The Obama administration outlined on Monday morning some of the proposed changes it would like to make in a sweeping overhaul of President Bush’s signature education law, No Child Left Behind. The changes, which are outlined in a document discussing the Department of Education portions of the president’s $3.8 trillion budget for the 2011 fiscal year, include the replacement of the current system for judging schools based on student test scores and the shift toward increased competition in distributing federal education dollars.
The administration is also proposing to eliminate the law’s 2014 deadline for bringing every American child to academic proficiency.
In releasing the summary of its budget proposals, the Department of Education said, “the Administration will propose to replace the accountability system established in No Child Left Behind with a new system built around the goal of helping all students graduate high school college- and career-ready.”
Department officials, who love acronyms, have already dubbed the new college- and career-ready goal as “CCR.”
“States would measure school performance and differentiate schools on the basis of progress in getting all subgroups of students on track to CCR, the growth of individual students toward CCR, progress toward closing subgroup achievement gaps, graduation rates (at the high school level) and other measures as appropriate,” the summary said. “Schools that are showing significant improvement,” it said, “would be eligible for recognition and rewards.”
The proposals for changes in the No Child law, the main statute governing the role of the federal government in public schools, would eliminate or rework many of the provisions that teachers’ unions, associations of principals, school boards and other groups have found most objectionable. Yet the administration is not planning to abandon the law’s commitments to closing the achievement gap between minority and white students and to encouraging teacher quality.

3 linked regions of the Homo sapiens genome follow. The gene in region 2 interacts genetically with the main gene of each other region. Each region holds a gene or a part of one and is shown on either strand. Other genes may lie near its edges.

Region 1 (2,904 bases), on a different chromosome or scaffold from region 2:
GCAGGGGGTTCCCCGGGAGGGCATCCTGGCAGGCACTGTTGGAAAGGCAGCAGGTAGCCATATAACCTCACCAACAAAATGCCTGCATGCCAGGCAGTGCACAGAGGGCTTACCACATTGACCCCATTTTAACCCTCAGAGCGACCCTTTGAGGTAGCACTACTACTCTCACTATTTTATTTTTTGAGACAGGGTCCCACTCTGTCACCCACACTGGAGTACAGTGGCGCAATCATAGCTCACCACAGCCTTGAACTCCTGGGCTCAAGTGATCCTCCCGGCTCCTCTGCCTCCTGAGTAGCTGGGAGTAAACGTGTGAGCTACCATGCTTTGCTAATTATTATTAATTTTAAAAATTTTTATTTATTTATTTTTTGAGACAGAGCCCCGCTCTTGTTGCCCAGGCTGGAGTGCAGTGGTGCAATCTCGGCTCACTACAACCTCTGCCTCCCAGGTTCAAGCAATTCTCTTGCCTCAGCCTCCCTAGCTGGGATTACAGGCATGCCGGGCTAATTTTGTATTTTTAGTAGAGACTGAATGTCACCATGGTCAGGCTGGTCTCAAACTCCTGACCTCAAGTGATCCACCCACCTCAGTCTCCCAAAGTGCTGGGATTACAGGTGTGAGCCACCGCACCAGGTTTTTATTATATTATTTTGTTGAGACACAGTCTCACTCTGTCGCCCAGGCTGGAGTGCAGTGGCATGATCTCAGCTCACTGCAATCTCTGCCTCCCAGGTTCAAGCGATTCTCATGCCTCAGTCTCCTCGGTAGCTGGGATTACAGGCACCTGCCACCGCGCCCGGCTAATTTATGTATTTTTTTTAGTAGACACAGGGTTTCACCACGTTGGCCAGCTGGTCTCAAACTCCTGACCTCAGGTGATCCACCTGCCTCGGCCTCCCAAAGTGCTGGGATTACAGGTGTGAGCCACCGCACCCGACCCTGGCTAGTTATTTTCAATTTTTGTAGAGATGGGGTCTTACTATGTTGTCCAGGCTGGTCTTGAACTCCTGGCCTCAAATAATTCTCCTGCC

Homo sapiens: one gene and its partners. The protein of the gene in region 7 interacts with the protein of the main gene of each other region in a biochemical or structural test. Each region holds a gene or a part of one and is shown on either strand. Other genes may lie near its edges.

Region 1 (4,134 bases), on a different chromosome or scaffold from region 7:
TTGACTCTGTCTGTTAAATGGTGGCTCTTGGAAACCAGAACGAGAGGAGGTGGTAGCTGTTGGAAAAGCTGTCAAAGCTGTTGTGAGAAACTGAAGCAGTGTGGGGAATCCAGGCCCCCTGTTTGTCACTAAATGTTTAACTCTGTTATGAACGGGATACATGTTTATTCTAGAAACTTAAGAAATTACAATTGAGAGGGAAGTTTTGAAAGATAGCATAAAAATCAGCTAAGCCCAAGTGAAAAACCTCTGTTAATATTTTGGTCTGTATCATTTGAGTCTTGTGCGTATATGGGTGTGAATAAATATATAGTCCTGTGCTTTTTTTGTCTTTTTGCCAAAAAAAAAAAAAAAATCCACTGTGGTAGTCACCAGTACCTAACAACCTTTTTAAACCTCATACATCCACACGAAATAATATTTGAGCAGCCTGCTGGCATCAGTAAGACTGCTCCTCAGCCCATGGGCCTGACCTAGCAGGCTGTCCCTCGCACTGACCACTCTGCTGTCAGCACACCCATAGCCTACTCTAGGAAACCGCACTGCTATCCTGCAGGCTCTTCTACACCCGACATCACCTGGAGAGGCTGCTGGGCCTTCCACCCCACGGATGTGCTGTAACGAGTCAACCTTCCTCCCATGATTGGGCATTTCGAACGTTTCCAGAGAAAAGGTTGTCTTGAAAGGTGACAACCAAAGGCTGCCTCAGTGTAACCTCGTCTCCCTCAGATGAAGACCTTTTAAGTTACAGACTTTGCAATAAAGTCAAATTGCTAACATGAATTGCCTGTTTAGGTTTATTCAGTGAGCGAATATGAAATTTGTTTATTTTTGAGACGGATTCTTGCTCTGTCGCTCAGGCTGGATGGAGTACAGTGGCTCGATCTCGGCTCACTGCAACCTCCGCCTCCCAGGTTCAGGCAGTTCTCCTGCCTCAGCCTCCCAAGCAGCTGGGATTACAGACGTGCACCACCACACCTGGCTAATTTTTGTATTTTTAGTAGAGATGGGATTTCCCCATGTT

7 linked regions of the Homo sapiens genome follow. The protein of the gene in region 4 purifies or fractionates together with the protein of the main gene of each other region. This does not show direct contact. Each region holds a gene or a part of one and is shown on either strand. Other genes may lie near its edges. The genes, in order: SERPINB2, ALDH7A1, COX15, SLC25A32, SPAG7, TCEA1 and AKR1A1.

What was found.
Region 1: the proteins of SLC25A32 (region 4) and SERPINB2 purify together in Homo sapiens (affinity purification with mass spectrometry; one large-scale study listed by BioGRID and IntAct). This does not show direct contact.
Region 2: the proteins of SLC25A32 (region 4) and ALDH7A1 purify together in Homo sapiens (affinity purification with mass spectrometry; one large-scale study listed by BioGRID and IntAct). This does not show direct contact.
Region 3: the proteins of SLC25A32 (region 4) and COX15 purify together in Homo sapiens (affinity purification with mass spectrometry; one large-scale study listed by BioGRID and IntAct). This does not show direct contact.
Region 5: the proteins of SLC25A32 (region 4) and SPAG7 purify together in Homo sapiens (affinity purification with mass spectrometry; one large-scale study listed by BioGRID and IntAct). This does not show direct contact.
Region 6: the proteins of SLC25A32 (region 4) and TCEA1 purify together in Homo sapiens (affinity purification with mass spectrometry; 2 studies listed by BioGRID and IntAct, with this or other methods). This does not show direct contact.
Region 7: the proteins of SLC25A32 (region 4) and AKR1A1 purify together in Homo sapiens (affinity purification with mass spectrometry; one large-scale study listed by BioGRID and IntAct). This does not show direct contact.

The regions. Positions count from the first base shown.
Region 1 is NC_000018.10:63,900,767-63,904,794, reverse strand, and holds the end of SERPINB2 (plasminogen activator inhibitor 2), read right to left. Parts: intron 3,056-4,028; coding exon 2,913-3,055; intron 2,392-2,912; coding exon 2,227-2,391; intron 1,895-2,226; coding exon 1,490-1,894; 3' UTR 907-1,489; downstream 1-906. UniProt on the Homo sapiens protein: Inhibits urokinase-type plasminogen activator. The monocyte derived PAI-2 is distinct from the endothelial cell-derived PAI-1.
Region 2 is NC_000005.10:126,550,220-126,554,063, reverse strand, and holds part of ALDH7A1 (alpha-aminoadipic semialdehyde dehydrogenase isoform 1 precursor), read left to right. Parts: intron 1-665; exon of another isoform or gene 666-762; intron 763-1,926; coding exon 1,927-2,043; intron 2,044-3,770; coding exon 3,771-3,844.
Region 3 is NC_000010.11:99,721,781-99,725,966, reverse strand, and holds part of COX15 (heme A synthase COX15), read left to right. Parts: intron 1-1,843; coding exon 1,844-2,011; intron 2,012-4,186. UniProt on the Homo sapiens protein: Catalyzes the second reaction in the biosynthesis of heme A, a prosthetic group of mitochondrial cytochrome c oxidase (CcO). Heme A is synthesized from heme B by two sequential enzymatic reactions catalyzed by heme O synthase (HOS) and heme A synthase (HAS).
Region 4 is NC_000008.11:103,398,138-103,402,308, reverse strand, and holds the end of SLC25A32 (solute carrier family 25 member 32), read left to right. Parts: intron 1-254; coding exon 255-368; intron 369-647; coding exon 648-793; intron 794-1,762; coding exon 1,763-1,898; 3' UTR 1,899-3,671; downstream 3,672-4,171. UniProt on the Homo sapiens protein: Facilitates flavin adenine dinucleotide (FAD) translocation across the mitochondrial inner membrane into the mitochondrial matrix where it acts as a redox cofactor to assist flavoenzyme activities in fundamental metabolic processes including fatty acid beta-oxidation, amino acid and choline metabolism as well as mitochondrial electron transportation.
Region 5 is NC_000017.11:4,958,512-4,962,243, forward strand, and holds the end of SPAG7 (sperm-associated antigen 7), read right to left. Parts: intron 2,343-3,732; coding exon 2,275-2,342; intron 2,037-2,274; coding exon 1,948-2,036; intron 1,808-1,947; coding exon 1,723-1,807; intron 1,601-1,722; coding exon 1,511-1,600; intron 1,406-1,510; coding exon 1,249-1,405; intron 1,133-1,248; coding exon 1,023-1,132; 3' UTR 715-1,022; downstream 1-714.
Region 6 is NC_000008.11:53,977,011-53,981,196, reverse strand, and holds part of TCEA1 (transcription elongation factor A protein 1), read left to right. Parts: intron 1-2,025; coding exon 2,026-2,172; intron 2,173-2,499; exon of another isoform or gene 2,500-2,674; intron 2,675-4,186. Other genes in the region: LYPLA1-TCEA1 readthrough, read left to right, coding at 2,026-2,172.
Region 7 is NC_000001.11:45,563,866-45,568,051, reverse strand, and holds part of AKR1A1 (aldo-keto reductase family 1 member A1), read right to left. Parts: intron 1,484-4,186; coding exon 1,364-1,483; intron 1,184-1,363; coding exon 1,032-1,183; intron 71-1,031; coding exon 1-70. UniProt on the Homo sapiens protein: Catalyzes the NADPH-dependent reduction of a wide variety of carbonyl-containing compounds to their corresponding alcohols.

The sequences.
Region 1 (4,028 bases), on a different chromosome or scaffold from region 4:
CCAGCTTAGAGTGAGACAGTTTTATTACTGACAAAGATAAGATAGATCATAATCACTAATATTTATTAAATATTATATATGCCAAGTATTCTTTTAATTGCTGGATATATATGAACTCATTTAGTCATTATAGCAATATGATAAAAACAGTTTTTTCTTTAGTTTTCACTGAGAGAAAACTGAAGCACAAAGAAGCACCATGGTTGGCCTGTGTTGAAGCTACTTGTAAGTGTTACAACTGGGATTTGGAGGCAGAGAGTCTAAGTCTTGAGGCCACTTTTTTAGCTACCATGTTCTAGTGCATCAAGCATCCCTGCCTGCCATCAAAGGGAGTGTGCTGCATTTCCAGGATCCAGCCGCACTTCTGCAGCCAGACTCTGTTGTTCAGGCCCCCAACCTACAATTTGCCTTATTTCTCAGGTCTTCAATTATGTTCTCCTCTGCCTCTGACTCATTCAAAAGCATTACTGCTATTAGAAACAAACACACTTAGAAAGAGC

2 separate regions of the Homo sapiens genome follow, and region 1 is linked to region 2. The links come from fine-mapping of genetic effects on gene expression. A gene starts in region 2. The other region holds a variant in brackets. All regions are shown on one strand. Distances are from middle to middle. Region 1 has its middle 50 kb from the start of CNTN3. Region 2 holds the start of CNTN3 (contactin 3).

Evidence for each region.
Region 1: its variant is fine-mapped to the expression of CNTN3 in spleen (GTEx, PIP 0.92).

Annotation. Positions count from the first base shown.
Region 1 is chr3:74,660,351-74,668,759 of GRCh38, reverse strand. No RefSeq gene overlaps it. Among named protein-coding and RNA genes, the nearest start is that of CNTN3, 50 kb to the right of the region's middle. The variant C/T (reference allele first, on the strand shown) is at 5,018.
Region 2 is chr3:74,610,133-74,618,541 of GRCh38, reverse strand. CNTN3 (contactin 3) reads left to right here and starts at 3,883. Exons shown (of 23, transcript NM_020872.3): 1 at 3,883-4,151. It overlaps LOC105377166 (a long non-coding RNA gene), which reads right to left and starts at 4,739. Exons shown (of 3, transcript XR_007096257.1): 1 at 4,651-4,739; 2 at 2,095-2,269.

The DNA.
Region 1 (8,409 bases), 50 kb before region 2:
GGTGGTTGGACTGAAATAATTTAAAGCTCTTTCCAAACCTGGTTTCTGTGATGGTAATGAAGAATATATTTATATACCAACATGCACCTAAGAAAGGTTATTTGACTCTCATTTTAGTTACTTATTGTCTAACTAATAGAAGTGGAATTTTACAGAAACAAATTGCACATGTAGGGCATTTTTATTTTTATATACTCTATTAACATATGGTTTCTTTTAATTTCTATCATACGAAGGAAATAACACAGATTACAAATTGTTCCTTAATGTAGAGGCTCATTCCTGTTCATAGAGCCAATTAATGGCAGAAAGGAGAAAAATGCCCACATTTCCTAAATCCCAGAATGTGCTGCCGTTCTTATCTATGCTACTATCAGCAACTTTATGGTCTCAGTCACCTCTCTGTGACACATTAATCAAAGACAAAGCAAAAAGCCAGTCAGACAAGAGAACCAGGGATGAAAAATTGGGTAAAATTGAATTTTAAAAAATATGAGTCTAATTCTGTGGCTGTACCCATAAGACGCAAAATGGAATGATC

Significantly, said educators who have been briefed by administration officials on the proposals, the White House wants to change federal financing formulas so that a portion of the money is awarded based on academic progress, rather than by formulas that apportion money to districts according to their numbers of students, especially poor students. The well-worn formulas for distributing tens of billions of dollars in federal aid have, for decades, been a mainstay of the annual budgeting process in the nation’s 14,000 school districts.
Peter Cunningham, a Department spokesman, said that the administration would solicit input from Congressional leaders of both parties in coming weeks to create legislative language that can attract bipartisan support. .
The changes would have to be approved by Congress, which has been at a stalemate for years over how to change the policy.
Currently the education law requires the nation’s 98,000 public schools to make “adequate yearly progress” as measured by student test scores. Schools that miss their targets in reading and math must offer students the opportunity to transfer to other schools and free after-school tutoring. Schools that repeatedly miss targets face harsher sanctions, which can include staff dismissals and closings. All students are required to be proficient by 2014.
Educators have complained loudly in the eight years since the law was signed that it was branding tens of thousands of schools as failing but not forcing them to change.
The secretary of education, Arne Duncan, foreshadowed the elimination of the 2014 deadline in a September speech, referring to it as a “utopian goal,” and administration officials have since made clear that they want the deadline eliminated. In recent meetings with representatives of education groups, Department of Education officials have said they also want to eliminate the school ratings system built on making “adequate yearly progress” on student test scores.
“They were very clear with us that they would change the metric, dropping adequate yearly progress and basing a new system on another picture of performance based on judging schools in a more nuanced way,” said Bruce Hunter, director of public policy for the American Association of School Administrators, who attended one of the meetings.